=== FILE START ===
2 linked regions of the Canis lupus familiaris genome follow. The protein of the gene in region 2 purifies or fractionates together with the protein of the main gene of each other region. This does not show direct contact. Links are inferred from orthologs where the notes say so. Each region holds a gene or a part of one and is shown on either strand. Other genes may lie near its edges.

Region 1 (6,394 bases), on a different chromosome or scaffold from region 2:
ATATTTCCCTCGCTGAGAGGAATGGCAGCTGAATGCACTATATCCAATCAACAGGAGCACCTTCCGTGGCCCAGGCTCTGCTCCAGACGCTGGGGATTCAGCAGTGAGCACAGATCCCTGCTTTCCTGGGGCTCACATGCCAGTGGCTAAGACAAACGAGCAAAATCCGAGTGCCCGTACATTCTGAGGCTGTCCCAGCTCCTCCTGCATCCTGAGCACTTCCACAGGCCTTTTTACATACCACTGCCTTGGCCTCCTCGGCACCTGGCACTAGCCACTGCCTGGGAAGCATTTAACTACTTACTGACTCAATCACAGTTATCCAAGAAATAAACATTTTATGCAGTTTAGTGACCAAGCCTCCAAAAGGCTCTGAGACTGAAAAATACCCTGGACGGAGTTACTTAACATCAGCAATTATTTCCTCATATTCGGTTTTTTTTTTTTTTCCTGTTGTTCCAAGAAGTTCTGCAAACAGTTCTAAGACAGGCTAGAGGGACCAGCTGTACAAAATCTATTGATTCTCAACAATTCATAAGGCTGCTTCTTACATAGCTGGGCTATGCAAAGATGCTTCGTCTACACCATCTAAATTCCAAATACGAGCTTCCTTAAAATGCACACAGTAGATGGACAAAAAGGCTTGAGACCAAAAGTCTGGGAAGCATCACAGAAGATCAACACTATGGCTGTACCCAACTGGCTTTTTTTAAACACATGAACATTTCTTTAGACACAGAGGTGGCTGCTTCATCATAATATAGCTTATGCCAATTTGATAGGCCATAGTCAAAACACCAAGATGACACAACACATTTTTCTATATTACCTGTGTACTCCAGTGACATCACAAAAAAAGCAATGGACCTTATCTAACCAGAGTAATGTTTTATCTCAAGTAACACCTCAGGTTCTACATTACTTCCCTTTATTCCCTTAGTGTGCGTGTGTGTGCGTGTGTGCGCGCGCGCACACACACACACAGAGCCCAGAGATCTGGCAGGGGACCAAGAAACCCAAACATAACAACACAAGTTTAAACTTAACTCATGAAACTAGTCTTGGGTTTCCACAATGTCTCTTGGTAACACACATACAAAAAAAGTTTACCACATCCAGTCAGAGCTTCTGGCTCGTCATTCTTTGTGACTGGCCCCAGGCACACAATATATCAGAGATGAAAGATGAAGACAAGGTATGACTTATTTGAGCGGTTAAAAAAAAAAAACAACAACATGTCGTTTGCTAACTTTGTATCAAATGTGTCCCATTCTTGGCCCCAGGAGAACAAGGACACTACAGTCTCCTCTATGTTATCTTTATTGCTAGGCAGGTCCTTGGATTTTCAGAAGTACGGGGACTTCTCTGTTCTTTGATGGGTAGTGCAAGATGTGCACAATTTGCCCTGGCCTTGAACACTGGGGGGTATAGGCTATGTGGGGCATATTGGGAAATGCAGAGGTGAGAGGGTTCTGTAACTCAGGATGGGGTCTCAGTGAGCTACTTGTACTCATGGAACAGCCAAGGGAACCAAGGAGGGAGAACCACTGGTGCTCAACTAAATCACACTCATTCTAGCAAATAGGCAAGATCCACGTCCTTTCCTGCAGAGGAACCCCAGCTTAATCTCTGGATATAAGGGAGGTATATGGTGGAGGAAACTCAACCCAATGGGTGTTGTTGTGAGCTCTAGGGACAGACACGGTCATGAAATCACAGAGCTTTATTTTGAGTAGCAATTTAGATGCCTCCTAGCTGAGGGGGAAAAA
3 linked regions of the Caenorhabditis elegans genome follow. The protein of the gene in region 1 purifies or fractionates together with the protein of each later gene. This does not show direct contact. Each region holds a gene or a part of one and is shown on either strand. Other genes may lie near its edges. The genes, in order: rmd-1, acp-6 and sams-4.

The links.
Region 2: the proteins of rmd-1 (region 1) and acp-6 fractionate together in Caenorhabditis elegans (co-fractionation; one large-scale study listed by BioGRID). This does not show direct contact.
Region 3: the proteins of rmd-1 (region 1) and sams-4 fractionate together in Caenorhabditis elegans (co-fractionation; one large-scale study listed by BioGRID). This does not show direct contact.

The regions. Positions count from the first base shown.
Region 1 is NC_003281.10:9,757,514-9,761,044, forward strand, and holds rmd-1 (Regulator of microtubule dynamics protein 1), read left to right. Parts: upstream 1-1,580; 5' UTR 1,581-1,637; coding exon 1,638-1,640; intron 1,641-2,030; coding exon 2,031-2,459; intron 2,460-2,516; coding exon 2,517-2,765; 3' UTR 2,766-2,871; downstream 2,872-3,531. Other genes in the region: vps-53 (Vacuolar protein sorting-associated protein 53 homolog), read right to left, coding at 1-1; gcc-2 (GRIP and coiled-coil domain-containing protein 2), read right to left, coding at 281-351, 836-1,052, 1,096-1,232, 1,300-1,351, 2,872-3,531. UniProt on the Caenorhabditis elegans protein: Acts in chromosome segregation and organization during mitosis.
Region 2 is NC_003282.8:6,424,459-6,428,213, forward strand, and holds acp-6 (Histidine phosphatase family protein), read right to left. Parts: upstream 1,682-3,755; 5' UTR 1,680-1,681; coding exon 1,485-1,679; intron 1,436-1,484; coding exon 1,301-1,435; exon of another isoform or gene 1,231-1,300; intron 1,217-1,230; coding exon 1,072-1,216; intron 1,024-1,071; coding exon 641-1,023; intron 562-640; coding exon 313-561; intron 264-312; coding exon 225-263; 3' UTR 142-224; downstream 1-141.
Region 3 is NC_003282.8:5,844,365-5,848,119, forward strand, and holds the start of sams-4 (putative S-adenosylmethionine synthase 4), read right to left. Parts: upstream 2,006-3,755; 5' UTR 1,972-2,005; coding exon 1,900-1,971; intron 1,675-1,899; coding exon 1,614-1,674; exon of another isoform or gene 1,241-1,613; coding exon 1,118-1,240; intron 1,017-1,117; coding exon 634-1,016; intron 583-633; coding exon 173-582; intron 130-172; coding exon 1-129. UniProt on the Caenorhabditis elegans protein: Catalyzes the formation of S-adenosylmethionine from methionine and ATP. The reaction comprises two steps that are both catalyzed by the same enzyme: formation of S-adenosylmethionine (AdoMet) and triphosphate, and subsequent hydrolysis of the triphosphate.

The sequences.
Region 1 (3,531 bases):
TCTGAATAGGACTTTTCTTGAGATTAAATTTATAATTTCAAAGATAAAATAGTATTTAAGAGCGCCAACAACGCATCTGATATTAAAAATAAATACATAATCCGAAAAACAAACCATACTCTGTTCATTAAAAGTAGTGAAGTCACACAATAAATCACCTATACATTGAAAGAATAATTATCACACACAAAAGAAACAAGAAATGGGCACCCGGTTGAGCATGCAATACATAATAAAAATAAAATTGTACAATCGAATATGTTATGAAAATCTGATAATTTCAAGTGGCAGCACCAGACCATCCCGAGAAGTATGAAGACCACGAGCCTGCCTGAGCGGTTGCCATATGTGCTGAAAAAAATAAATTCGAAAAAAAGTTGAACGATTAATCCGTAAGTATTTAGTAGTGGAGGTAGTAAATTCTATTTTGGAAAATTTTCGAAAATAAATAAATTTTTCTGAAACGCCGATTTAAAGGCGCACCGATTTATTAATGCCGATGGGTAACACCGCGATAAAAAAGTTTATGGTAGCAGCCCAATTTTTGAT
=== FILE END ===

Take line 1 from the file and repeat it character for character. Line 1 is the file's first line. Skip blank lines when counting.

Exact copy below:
2 linked regions of the Canis lupus familiaris genome follow. The protein of the gene in region 2 purifies or fractionates together with the protein of the main gene of each other region. This does not show direct contact. Links are inferred from orthologs where the notes say so. Each region holds a gene or a part of one and is shown on either strand. Other genes may lie near its edges.